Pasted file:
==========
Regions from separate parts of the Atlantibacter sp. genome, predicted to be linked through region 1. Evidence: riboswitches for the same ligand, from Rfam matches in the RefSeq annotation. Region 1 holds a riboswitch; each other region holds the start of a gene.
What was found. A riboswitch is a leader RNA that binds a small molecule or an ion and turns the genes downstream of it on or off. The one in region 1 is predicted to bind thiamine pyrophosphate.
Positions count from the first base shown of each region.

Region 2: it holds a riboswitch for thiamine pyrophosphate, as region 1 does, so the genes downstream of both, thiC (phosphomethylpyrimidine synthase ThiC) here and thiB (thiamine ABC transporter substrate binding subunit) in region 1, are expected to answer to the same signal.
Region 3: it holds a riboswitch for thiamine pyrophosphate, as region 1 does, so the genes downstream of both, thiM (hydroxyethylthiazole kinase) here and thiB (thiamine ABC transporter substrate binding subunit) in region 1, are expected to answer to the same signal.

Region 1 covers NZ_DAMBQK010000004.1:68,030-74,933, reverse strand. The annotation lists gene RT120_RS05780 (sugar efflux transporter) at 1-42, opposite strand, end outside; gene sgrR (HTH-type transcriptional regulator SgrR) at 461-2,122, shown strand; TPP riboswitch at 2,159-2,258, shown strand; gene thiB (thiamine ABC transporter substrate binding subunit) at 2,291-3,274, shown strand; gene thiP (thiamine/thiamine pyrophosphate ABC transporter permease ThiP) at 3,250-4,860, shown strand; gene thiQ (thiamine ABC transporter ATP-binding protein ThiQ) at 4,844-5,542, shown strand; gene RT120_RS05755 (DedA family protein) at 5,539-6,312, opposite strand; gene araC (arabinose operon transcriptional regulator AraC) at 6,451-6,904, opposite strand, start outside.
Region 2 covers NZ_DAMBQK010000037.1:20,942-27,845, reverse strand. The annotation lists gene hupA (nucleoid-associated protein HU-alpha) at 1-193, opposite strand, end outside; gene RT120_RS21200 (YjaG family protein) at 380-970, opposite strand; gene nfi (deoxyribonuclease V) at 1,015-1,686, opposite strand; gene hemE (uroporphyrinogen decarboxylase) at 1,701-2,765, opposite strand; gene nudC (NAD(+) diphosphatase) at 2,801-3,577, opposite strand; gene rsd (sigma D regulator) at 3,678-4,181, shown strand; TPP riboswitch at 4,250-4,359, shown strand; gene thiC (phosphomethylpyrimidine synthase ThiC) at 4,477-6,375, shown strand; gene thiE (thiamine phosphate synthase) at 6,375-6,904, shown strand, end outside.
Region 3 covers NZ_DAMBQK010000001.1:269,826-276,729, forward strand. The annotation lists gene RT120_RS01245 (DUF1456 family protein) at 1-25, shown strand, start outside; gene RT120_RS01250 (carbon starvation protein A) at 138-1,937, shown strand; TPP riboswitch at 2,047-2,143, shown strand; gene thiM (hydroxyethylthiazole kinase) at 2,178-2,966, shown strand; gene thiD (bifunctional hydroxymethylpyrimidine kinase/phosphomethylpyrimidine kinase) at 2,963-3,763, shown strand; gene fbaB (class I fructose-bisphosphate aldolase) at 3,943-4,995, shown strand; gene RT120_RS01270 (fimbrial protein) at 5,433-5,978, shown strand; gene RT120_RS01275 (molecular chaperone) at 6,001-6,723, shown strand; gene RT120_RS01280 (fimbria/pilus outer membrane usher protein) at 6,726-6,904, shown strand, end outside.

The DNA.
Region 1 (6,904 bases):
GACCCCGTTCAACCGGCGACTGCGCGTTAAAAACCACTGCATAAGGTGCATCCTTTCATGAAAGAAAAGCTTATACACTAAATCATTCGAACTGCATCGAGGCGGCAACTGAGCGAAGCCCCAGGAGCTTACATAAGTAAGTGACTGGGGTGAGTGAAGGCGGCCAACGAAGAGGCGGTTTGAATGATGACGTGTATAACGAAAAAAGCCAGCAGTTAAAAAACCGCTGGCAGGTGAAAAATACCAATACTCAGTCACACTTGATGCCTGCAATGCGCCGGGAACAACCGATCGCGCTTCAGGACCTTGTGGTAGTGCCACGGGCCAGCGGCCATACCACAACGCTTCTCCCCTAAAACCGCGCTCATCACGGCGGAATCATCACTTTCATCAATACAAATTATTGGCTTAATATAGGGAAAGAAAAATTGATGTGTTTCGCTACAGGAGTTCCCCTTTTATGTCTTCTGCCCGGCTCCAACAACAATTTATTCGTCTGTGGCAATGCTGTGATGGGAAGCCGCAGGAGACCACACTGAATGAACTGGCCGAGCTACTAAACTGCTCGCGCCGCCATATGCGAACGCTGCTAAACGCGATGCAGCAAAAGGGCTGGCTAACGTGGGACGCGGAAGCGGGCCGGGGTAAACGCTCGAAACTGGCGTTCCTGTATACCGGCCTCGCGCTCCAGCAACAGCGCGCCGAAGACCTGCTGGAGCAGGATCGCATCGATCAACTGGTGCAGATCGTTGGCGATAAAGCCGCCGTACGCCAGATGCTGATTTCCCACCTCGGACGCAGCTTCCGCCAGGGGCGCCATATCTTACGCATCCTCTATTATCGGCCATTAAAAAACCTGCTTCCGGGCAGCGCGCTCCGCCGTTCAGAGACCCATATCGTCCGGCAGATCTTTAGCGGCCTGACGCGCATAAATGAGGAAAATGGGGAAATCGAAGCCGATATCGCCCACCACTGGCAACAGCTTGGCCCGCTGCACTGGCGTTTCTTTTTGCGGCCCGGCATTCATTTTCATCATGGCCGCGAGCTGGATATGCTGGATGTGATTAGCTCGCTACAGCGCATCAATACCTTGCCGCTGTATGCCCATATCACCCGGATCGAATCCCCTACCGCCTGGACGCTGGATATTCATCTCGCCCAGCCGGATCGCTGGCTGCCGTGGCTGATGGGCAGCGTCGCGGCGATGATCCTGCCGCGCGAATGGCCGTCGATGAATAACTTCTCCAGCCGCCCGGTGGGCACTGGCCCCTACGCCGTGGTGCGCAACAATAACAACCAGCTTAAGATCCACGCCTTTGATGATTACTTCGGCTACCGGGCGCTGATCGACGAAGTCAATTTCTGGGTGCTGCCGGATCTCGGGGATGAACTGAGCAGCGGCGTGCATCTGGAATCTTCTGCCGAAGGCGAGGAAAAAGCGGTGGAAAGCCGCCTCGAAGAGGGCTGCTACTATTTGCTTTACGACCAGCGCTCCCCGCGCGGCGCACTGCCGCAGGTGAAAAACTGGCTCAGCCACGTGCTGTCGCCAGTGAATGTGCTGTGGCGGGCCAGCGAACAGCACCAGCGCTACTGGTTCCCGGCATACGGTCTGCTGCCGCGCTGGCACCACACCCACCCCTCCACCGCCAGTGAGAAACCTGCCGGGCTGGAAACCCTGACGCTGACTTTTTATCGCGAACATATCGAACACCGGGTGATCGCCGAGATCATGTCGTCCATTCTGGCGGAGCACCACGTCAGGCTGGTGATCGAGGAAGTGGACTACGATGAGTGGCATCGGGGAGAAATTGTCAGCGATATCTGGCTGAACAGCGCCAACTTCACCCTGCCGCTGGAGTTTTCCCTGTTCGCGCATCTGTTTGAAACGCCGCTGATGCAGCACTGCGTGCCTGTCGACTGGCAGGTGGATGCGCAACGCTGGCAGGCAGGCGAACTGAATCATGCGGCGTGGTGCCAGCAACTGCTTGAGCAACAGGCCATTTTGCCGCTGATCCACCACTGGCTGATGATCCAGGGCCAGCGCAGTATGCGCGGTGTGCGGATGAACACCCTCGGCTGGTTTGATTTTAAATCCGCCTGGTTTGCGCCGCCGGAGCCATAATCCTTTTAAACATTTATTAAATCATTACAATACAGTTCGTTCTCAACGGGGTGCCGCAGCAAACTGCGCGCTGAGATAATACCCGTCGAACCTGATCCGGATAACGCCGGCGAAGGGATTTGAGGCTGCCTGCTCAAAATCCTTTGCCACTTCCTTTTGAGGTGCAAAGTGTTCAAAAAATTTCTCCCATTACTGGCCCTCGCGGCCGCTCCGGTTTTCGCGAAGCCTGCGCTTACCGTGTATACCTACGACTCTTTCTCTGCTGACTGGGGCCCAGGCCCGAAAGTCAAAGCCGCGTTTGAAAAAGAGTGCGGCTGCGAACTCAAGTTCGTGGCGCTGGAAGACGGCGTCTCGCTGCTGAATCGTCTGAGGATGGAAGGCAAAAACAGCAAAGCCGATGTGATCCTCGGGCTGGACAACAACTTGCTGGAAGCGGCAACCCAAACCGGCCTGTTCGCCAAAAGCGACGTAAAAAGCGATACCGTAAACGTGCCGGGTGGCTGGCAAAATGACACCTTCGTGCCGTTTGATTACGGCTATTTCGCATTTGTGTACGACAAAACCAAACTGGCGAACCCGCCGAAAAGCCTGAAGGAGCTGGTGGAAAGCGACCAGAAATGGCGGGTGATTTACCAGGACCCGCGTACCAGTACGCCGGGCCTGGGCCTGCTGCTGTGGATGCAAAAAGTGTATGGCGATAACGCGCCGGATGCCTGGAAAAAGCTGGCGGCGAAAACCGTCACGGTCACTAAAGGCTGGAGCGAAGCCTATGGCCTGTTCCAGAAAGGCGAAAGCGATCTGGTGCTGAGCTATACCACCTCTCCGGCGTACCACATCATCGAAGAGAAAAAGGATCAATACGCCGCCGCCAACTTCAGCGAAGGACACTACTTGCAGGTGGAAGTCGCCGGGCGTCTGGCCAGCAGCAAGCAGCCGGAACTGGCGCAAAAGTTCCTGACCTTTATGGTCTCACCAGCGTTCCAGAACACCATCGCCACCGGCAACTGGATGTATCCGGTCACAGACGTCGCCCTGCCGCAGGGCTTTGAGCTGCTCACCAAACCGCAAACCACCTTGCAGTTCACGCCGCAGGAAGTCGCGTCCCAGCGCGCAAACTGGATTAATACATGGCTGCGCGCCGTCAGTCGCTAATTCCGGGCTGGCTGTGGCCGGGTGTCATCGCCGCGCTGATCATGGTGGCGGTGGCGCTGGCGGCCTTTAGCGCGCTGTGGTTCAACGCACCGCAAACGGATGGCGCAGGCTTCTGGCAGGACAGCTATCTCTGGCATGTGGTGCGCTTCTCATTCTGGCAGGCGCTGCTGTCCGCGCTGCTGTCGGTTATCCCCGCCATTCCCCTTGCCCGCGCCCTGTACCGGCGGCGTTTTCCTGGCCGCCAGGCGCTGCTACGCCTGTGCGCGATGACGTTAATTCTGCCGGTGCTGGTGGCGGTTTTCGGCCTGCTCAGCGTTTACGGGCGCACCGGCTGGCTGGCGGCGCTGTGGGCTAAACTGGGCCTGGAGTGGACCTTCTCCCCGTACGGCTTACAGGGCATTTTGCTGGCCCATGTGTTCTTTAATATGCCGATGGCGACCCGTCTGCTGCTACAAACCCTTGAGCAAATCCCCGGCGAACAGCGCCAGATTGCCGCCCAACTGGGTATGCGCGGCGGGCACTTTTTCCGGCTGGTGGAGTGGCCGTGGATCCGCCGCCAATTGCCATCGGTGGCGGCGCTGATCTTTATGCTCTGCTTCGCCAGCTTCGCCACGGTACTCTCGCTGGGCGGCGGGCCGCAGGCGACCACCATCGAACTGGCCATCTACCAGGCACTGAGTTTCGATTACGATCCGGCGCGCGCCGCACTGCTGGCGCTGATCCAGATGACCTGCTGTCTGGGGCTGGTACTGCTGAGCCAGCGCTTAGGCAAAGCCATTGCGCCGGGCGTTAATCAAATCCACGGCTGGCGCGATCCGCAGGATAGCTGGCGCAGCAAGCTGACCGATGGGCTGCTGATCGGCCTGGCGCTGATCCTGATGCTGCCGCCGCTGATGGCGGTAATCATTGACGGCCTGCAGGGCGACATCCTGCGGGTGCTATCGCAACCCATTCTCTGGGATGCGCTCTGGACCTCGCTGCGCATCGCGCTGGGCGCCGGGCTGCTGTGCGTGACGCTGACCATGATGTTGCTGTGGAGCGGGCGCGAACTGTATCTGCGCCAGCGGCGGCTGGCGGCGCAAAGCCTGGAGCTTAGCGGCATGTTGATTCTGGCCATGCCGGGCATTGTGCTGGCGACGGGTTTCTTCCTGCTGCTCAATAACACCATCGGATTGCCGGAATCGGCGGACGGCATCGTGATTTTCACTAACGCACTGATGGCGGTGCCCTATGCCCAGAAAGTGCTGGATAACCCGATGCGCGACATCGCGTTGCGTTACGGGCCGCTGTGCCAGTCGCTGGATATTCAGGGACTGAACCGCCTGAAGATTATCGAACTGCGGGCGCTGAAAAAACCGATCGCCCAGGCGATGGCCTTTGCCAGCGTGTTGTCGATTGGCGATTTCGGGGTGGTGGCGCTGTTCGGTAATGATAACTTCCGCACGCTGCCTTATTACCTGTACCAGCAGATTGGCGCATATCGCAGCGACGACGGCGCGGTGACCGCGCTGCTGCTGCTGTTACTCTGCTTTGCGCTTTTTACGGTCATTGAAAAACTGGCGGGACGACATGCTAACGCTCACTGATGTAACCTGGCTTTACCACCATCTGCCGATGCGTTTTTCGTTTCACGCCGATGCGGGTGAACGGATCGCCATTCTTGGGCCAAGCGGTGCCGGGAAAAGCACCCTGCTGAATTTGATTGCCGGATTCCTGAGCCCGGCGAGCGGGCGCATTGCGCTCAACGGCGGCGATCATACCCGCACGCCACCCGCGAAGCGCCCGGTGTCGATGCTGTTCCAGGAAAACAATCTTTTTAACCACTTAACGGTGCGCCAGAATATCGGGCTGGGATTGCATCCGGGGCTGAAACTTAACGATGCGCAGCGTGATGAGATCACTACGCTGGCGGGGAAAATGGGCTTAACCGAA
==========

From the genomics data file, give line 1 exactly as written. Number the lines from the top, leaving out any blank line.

Regions from separate parts of the Atlantibacter sp. genome, predicted to be linked through region 1. Evidence: riboswitches for the same ligand, from Rfam matches in the RefSeq annotation. Region 1 holds a riboswitch; each other region holds the start of a gene.